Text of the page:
How to Lie with Statistics – Darrell Huff

Extrapolations are useful, particularly in that form of soothsaying called forecasting trends. But in looking at the figures or charts made from them, it is necessary to remember one thing constantly: The trend-to-now may be a fact, but the future trend represents no more than an educated guess. Implicit in it is “everything else being equal” and “present trends continuing.” And somehow everything else refuses to remain equal, else life would be dull indeed.

The book gives straightforward examples of how statistics may be used to deceive. Although written in 1954, it is actual and relevant. The writing is fluid and can be simply understood even from some who is not astute in mathematics.

Manual for critical thinking.

Each chapter presents a particular twist of facts through statistics, usually taking an example from a journal or an advert. Because it is assumed that people give more credibility to facts presented through figures (the more precise, the better), those figures are used to mislead and misinterpret what is really happening.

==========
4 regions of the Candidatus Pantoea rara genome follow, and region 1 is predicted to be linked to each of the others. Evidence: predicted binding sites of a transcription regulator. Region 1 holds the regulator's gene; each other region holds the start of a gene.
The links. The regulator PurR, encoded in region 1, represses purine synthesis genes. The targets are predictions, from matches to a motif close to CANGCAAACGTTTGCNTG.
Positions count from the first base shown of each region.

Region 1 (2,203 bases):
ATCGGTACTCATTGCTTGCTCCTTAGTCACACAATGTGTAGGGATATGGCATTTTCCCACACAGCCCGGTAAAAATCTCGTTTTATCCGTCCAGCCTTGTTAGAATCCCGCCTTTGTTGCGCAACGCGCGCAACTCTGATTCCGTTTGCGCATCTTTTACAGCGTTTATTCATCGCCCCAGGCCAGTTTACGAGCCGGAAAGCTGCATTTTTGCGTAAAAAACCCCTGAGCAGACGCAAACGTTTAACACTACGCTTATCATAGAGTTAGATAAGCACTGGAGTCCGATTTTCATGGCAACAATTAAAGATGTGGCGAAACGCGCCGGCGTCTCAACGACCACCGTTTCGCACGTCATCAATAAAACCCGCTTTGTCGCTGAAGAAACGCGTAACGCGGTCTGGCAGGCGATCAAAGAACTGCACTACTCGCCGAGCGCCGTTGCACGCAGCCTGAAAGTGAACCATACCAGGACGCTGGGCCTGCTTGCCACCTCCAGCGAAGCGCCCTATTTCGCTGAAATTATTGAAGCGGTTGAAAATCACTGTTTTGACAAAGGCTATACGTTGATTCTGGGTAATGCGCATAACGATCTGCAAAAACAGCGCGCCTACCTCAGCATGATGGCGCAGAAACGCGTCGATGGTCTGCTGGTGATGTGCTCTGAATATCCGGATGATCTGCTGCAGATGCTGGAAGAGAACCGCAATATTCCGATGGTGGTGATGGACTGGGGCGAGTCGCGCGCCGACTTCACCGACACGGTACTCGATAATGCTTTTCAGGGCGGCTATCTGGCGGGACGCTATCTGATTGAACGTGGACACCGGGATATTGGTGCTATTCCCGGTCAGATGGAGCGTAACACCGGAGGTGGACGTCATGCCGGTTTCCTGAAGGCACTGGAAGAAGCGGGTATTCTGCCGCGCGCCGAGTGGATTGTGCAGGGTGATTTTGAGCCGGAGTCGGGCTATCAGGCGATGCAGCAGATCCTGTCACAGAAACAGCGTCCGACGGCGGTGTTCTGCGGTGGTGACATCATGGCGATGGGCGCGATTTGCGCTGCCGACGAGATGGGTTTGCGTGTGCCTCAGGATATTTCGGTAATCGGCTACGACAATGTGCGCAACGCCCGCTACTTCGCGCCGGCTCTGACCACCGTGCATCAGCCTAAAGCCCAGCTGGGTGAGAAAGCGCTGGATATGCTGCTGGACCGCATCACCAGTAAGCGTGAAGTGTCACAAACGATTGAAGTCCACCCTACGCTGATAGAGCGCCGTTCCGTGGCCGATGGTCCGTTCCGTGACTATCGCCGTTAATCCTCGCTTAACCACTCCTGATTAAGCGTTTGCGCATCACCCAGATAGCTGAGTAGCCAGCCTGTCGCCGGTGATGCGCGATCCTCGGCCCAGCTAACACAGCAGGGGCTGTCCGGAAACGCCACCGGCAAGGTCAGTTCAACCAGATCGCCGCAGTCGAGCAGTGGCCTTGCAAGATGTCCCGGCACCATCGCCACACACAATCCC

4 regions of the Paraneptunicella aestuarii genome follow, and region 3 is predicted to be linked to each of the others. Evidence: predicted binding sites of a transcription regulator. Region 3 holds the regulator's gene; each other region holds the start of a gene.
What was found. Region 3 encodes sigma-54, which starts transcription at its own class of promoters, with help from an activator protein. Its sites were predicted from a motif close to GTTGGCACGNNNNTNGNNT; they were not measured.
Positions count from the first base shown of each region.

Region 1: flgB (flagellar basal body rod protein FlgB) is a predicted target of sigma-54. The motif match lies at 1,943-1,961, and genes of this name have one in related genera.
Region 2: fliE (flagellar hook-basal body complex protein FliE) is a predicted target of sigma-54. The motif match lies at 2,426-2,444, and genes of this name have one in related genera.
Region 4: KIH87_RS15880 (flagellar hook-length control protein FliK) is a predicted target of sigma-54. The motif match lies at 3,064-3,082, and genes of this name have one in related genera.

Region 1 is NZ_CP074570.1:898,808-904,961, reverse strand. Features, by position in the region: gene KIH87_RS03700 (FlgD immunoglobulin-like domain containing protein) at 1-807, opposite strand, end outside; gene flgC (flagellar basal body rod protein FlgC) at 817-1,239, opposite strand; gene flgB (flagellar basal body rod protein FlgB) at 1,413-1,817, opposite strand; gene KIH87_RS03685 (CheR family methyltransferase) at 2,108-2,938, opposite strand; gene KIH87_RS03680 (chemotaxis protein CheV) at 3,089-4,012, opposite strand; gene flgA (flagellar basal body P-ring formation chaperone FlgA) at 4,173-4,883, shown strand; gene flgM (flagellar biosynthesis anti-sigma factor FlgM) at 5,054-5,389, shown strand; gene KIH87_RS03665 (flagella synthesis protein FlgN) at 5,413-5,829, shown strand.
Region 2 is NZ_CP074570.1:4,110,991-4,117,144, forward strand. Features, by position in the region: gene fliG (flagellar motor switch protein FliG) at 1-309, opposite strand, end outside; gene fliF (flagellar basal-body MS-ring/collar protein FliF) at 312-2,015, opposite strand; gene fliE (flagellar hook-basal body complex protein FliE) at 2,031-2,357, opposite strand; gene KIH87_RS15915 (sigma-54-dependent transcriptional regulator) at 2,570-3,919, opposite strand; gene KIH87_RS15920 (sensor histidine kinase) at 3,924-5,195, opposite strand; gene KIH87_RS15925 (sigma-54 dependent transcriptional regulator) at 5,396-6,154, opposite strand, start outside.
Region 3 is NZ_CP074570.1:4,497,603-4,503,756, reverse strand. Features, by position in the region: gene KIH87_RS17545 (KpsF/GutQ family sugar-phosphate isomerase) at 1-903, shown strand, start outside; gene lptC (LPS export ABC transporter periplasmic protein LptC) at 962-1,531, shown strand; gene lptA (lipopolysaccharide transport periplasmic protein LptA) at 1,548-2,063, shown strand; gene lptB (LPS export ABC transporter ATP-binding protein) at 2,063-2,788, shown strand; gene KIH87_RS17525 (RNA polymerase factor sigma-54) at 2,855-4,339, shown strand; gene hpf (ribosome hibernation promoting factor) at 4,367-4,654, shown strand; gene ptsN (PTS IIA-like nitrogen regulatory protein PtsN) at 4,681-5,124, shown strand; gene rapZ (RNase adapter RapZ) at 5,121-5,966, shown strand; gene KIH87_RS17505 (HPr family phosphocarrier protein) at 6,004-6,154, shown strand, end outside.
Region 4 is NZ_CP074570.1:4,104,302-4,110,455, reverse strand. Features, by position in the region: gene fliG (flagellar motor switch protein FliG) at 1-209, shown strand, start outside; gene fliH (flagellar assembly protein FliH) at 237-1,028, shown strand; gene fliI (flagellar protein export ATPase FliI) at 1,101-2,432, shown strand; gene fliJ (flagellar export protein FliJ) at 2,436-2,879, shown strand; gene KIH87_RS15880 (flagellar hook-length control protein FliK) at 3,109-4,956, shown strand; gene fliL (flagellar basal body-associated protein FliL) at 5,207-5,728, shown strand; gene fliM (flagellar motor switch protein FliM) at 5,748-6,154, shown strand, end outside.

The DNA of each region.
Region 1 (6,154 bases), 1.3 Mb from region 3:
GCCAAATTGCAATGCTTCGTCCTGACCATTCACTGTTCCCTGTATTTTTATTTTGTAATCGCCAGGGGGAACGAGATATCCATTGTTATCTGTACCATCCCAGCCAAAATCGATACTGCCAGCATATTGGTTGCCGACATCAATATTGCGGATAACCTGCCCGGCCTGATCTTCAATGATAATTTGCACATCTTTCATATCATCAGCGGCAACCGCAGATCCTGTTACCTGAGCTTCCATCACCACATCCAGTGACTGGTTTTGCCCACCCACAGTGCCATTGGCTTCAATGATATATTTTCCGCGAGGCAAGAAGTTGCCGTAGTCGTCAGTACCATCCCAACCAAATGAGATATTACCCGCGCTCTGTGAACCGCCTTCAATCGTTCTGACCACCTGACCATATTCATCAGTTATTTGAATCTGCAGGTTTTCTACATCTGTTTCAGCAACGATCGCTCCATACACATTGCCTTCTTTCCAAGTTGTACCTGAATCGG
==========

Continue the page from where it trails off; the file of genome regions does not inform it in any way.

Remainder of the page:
To mention just a few twists: sample biases (for example a conservative magazine asking readers who they think will win the presidency); inadequate sampling (only 3 or 9 cases); difference between mean and median (the block of apartments might have a different average salary if a very rich man moves in; this doesn’t mean you are richer, but the average goes up); statistical differences lower than than the statistical error presented as relevant differences (such as IQ tests); graphs with no axis measurements; small differences made great through graph manipulations; infographic manipulations (when the difference is, let’s say x2, but the two objects compared in the infographic have surfaces presented at square (x4)); semi-attached figures (when you prove a fact and associate a second one to the first, letting the second fact subtly draw its veracity from the proof of the first); difference between forecast and extrapolation; and many others.